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MARTYR, Peter (Pietro Martire d'ANGHIERA, 1457-1526), et al.; EDEN, Richard (translator) (c.1520-1576)
The Decades of the newe worlde or West India, Conteyning the nauigations and conquestes of the Spanyardes, with the particular description of the moste ryche and large landes and Ilandes lately founde in the west Ocean perteynyng to the inheritaunce of the kinges of Spayne.
… Wrytten in the Latine tounge by Peter Martyr of Angleria, and translated into Englysshe by Rycharde Eden. Londini : In aedibus Guilhelmi Powell, Anno. 1555. Colophon (one of four known variants): Imprynted at London in Paules Churchyarde at the signe of the Bell by Robert Toy … M. D. LV. Quarto (178 x 130 mm), later vellum binding with manuscript title to spine; marbled endpapers, title within woodcut border, ff [xxiv], 361, (13) (without the inserted leaf 4I2 found in some copies); three full-page astronomical woodcut diagrams, including two of Andrea Corsali’s depictions of the Southern Cross, historiated initials; a few leaves with paper repairs to the margins, some light staining, a very good and complete copy of an exceptionally rare book.
The first edition of the first collection of voyages in English. Eden’s work contains the earliest printed illustrations and descriptions in English of the Southern Cross constellation; and the first use of the word China in English (“The great China whose kyng is thought … the greatest prince in the world”, f.230).
Richard Eden’s The Decades of the newe worlde is a landmark work of immense historical importance. ‘Besides the first Three Decades of Peter Martyr it contains a translation of that author’s writings of the recently discovered islands, De nuper sub D. Carolo repertis Insulis, first printed in 1521. It also contains the Bull of Pope Alexander, , in Latin and English, by which the world was divided between Spain and Portugal, as well as translations of the most important parts of the works of Oviedo, Maximilian of Transylvania, Vespuccius, Gomara, and others, pertaining to the maritime discovery of the New World’ (Church).
Preceding Hakluyt, Eden’s work ‘… for over a quarter of a century … proved to be the English source-book of geographical and navigational knowledge. As such it was to be of the utmost value to men like Hawkins and Drake … It contains the first printed English treatise on the compass, and the first description of “What degrees are”, and “A demonstration of the roundness of the Earth”’ (D.W. Waters, The Art of Navigation in England in Elizabethan and Early Stuart Times, New Haven 1958, p.87).
The first accounts of the New World in English had an even longer-lasting influence on the imagination of English writers, in particular Shakespeare, who drew inspiration from Eden’s book for The Tempest (first performed in 1611). This play is scattered with allusions to the New World gleaned from Eden’s collection of travel narratives: Caliban’s mother, for example, worships a Patagonian god called Setebos (1.2.373), a deity that Shakespeare found in the account of Magellan’s circumnavigation of the globe by Maximilian of Transylvania (Maximilianus Transylvanus), a Flanders-based author who produced the earliest published account of Magellan and Elcano’s first circumnavigation of the world (1519-22).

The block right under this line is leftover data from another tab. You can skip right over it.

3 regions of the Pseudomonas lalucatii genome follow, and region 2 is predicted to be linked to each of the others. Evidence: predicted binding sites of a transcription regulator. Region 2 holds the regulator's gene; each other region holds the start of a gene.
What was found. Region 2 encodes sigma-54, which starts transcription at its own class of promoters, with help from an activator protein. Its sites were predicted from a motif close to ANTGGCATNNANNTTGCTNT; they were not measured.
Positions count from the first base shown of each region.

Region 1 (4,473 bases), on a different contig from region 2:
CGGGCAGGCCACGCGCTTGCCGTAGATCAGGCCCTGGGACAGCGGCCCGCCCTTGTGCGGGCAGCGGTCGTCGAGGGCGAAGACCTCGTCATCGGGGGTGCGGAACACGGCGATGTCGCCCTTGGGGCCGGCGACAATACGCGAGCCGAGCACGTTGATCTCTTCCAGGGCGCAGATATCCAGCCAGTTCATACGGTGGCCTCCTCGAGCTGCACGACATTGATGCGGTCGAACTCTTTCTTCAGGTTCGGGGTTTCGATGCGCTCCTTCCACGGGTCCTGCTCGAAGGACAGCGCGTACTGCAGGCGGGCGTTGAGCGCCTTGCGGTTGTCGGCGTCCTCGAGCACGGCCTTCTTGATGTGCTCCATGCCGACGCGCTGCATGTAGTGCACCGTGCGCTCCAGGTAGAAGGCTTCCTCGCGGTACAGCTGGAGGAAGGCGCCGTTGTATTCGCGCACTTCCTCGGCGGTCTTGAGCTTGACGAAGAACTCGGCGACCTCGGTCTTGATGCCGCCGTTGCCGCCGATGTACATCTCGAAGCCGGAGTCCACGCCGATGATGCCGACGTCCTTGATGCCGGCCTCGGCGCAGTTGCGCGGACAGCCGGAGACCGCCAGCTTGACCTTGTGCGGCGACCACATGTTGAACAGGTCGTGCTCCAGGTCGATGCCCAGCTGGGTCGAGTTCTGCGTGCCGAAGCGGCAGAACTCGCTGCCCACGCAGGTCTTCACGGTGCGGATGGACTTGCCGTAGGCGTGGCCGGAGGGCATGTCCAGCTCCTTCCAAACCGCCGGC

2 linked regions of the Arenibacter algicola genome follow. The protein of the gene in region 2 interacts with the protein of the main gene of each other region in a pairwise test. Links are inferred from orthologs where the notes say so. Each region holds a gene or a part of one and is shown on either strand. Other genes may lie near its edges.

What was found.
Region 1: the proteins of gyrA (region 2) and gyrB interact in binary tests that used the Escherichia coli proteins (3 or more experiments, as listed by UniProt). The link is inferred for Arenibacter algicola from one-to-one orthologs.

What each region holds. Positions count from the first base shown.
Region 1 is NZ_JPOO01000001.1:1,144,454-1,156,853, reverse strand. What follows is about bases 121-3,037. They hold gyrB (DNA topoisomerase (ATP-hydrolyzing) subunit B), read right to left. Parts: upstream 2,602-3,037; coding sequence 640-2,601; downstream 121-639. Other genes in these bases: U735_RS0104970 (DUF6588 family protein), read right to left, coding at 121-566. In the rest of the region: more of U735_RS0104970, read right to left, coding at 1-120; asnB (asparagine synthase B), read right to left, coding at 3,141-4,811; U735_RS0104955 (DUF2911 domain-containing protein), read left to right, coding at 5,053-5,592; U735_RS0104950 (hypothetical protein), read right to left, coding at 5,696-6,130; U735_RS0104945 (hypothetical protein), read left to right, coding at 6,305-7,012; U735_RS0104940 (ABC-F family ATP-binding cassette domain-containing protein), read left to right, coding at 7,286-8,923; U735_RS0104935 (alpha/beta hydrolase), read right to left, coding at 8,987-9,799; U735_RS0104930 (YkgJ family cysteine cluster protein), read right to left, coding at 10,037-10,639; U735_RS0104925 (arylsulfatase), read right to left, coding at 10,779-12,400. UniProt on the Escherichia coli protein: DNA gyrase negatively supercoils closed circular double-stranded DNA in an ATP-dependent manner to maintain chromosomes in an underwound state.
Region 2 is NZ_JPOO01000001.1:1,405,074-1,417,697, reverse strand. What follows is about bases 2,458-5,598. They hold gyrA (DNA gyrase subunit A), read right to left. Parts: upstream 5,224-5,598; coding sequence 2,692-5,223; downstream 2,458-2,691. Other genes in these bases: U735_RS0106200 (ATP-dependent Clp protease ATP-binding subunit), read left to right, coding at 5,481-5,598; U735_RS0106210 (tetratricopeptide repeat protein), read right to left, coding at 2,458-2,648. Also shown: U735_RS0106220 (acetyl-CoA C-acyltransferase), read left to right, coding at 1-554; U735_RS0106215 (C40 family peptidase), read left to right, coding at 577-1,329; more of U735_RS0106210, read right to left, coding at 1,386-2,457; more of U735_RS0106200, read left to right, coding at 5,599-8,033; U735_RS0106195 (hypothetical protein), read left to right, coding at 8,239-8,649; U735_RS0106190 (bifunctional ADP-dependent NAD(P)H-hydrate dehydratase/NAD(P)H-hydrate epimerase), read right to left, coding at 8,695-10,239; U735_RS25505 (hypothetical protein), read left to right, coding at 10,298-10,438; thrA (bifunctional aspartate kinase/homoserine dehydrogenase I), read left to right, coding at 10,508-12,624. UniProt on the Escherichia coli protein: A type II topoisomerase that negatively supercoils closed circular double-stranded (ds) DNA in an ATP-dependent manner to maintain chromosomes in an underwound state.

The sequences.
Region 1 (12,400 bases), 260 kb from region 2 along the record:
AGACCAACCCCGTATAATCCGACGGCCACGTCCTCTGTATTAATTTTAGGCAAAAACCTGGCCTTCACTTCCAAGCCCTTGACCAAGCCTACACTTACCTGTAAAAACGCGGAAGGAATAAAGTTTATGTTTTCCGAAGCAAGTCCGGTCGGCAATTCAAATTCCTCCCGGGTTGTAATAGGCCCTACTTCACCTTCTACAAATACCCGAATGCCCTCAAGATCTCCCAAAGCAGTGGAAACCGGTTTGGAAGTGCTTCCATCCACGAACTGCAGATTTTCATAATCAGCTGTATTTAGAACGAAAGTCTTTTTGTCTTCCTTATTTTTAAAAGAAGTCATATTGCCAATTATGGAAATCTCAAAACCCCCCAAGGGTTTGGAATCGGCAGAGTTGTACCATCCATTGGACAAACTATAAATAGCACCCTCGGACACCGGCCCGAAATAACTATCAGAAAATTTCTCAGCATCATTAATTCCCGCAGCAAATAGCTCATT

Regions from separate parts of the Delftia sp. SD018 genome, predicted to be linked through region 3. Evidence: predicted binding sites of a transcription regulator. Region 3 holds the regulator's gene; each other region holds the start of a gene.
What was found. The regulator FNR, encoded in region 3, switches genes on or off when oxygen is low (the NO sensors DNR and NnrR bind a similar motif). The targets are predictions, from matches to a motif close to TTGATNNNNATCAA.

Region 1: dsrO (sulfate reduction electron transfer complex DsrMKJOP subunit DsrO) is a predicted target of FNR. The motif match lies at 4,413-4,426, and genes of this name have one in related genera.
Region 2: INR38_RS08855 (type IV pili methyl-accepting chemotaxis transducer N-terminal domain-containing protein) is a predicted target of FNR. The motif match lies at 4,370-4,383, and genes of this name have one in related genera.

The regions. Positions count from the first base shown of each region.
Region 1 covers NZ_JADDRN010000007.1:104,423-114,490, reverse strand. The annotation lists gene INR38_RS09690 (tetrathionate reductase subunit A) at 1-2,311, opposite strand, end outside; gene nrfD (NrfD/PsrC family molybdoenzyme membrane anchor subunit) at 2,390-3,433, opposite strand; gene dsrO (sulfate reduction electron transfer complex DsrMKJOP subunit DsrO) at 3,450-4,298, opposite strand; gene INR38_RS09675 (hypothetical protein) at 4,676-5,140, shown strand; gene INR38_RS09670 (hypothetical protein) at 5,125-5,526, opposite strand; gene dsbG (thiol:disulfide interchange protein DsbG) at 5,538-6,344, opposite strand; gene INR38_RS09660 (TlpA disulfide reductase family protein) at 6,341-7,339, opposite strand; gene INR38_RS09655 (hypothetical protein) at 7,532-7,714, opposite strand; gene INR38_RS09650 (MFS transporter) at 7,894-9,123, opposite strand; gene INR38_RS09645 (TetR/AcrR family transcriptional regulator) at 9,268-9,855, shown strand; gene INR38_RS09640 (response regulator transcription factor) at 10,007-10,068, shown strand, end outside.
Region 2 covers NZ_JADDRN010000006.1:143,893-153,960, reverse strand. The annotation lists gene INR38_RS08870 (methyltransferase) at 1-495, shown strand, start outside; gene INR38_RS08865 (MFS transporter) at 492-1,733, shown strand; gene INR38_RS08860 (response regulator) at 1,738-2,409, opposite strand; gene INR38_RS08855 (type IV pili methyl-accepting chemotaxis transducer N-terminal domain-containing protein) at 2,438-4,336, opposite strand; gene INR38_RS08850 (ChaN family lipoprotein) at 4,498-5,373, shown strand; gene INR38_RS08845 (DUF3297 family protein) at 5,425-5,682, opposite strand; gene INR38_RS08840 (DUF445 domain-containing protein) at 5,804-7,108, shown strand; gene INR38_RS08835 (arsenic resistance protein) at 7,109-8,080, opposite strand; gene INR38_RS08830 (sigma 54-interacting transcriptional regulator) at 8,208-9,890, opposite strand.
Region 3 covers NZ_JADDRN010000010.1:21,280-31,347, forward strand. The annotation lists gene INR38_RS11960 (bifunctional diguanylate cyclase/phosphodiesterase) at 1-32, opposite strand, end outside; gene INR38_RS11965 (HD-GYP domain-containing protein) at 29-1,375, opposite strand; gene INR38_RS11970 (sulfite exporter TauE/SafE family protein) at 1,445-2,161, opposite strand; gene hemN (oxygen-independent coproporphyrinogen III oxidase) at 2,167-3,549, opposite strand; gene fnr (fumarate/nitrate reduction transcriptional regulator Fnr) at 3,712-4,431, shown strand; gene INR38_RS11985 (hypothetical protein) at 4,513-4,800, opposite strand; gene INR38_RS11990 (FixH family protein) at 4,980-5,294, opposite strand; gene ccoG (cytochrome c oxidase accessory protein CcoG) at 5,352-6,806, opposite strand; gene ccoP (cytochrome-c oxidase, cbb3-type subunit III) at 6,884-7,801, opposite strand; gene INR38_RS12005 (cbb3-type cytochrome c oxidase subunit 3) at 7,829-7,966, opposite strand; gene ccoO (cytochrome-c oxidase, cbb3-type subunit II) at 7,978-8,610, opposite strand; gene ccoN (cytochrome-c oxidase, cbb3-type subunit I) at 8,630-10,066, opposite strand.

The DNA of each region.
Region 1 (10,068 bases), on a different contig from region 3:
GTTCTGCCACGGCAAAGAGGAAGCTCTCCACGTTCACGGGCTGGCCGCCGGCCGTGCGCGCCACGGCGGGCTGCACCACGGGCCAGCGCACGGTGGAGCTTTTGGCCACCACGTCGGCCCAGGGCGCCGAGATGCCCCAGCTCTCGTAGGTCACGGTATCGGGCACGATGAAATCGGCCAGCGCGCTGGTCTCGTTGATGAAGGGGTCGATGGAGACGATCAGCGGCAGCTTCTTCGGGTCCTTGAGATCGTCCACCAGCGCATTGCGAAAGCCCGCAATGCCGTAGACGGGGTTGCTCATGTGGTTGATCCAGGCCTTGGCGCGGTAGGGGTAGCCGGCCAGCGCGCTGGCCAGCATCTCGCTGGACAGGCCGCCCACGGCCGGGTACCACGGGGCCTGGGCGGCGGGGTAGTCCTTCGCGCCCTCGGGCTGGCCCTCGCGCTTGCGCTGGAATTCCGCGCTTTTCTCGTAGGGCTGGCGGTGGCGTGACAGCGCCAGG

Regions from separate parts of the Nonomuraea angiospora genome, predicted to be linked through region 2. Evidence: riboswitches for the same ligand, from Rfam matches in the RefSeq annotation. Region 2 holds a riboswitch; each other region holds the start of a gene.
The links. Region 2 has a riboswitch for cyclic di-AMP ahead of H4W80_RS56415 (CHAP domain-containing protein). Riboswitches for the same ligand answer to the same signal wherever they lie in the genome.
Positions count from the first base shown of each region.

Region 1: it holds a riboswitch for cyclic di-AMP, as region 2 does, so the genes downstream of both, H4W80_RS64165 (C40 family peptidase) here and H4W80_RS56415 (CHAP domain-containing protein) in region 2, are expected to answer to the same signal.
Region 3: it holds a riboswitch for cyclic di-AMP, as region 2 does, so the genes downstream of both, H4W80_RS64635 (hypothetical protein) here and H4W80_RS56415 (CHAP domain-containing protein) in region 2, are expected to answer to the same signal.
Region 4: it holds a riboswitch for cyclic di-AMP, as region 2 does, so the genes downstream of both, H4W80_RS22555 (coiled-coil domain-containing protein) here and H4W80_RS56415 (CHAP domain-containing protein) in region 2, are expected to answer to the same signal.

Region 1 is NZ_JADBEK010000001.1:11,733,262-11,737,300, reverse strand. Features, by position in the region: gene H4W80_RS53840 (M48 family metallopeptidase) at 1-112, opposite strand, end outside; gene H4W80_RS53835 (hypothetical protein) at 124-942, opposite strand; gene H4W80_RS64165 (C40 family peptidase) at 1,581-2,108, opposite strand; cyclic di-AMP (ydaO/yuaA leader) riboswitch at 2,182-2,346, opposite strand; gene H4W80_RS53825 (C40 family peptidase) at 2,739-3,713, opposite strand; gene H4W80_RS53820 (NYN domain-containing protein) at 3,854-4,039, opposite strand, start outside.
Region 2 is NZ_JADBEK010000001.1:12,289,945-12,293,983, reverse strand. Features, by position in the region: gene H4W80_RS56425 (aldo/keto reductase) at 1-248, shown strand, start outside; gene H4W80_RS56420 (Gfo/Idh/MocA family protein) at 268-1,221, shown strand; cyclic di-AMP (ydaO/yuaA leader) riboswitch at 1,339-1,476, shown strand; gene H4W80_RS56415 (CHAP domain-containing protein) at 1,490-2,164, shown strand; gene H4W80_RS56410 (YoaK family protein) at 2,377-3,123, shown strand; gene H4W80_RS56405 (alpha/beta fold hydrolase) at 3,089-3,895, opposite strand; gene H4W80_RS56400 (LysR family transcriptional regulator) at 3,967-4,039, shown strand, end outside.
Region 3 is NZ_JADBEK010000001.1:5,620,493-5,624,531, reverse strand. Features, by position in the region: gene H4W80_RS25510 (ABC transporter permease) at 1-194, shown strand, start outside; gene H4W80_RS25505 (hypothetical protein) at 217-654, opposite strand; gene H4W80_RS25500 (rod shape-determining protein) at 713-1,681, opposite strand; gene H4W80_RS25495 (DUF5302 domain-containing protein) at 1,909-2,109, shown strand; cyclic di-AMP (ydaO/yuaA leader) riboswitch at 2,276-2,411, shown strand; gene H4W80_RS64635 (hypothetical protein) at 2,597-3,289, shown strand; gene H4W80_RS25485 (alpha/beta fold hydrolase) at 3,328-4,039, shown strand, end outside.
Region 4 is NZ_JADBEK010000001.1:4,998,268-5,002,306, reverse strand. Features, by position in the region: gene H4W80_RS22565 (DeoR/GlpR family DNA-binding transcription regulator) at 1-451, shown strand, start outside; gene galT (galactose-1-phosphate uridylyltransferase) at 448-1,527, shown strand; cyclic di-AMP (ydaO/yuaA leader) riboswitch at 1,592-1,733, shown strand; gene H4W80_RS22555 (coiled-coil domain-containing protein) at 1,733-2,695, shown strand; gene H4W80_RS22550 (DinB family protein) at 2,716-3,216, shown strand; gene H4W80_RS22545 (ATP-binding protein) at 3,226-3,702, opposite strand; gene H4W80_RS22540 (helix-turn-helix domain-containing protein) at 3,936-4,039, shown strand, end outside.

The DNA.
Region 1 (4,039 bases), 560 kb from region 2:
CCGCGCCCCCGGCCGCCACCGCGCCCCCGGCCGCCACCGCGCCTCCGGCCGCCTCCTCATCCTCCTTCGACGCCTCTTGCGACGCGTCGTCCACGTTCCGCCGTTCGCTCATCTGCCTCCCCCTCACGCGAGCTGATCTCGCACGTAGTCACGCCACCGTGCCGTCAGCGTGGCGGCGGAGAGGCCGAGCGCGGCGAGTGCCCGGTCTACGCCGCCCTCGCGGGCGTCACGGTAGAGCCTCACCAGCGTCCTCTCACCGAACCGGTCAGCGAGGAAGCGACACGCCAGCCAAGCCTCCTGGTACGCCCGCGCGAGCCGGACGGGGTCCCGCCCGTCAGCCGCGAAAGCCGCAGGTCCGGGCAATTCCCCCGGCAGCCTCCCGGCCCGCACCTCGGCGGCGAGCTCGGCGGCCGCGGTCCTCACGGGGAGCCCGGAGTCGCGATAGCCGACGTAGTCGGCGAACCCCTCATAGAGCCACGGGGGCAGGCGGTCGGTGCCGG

The two woodcut diagrams of the Southern Cross constellation, based on those made from direct observation by the Florentine explorer Andrea Corsali, are contained within Eden’s translation of Maximilian’s Magellan narrative. The Decades of the newe worlde is the first English book to illustrate and describe this famous constellation, for centuries used by European voyagers as a navigational aid.
In the preface is to be found, for the first time in print, an argument for the colonization of North America by the English: ‘Besyde the portion of lande perteynyng to the Spanyardes … and beside that which perteineth to the Portugales, there yet remayneth an other portion of that mayne lande reachynge towarde the northeast … not yet knowen but only by the sea coastes…. In this lande there are many fayre and frutefull regions, hygh mountaynes, and fayre ryvers, with abundaunce of golde and dyvers kyndes of beaste’.
The Italian historian Peter Martyr d’Anghiera (1457-1526) based his writings on Spain and its explorers on primary source documents, including letters of Christopher Columbus.
A great rarity, and one of the highpoints of sixteenth-century travel literature.
Alden & Landis 555/13; Borba de Moraes II:532; Church 102; Howgego M65; JCB (3) I:187; Sabin 1561; STC 648.